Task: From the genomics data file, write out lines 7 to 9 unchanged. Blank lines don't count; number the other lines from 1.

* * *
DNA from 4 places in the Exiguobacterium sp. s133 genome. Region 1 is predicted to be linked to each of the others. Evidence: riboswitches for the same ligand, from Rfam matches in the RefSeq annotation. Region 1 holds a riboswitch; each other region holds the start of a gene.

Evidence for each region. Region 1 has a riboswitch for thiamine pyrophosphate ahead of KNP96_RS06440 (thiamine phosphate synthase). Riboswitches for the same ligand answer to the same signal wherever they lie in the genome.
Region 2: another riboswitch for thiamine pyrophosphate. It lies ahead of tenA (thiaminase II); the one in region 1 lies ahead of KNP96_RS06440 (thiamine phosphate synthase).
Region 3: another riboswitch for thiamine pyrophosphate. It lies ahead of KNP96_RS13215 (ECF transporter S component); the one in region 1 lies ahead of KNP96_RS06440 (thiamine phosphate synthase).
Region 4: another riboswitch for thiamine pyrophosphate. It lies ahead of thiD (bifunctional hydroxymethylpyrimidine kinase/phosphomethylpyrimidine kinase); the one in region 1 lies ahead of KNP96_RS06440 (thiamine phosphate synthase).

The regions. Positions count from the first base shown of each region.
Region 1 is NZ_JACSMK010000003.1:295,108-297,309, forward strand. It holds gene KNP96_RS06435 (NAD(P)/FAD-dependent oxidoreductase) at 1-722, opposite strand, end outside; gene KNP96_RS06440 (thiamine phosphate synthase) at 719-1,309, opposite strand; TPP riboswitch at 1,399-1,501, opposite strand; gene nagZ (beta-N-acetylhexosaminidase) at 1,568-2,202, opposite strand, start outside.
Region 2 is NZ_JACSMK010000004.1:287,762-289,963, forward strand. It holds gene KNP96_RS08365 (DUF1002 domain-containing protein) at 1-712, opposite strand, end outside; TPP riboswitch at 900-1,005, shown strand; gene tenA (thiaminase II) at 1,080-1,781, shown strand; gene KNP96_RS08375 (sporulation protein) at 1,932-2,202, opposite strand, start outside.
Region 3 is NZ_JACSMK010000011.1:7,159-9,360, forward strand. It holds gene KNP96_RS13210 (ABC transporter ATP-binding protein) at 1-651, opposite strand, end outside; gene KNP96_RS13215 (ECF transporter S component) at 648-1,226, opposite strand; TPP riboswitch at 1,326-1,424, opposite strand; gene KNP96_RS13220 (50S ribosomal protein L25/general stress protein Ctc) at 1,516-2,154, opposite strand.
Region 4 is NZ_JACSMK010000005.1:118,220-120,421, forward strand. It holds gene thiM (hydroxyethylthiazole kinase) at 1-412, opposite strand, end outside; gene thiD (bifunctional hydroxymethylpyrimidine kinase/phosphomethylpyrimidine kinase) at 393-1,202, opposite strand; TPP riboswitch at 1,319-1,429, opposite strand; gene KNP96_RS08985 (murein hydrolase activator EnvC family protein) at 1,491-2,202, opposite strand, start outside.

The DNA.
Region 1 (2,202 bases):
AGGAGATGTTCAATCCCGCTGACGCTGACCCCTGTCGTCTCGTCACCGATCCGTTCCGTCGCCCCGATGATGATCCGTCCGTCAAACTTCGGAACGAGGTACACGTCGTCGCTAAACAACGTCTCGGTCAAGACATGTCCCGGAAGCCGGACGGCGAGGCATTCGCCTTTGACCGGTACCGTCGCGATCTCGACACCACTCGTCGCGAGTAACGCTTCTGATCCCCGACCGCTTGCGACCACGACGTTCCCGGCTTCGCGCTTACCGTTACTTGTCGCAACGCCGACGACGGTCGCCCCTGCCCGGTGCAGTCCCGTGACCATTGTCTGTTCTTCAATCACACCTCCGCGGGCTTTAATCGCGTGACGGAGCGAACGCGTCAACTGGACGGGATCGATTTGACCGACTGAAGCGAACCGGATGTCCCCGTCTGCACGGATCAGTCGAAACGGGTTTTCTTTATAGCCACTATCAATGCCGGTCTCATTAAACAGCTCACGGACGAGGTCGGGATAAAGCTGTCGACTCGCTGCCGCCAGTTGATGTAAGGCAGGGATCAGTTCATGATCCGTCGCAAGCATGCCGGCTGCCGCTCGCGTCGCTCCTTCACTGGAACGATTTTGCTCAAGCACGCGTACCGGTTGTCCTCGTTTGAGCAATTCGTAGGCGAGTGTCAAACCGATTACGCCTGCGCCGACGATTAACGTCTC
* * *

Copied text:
Region 1 is NZ_JACSMK010000003.1:295,108-297,309, forward strand. It holds gene KNP96_RS06435 (NAD(P)/FAD-dependent oxidoreductase) at 1-722, opposite strand, end outside; gene KNP96_RS06440 (thiamine phosphate synthase) at 719-1,309, opposite strand; TPP riboswitch at 1,399-1,501, opposite strand; gene nagZ (beta-N-acetylhexosaminidase) at 1,568-2,202, opposite strand, start outside.
Region 2 is NZ_JACSMK010000004.1:287,762-289,963, forward strand. It holds gene KNP96_RS08365 (DUF1002 domain-containing protein) at 1-712, opposite strand, end outside; TPP riboswitch at 900-1,005, shown strand; gene tenA (thiaminase II) at 1,080-1,781, shown strand; gene KNP96_RS08375 (sporulation protein) at 1,932-2,202, opposite strand, start outside.
Region 3 is NZ_JACSMK010000011.1:7,159-9,360, forward strand. It holds gene KNP96_RS13210 (ABC transporter ATP-binding protein) at 1-651, opposite strand, end outside; gene KNP96_RS13215 (ECF transporter S component) at 648-1,226, opposite strand; TPP riboswitch at 1,326-1,424, opposite strand; gene KNP96_RS13220 (50S ribosomal protein L25/general stress protein Ctc) at 1,516-2,154, opposite strand.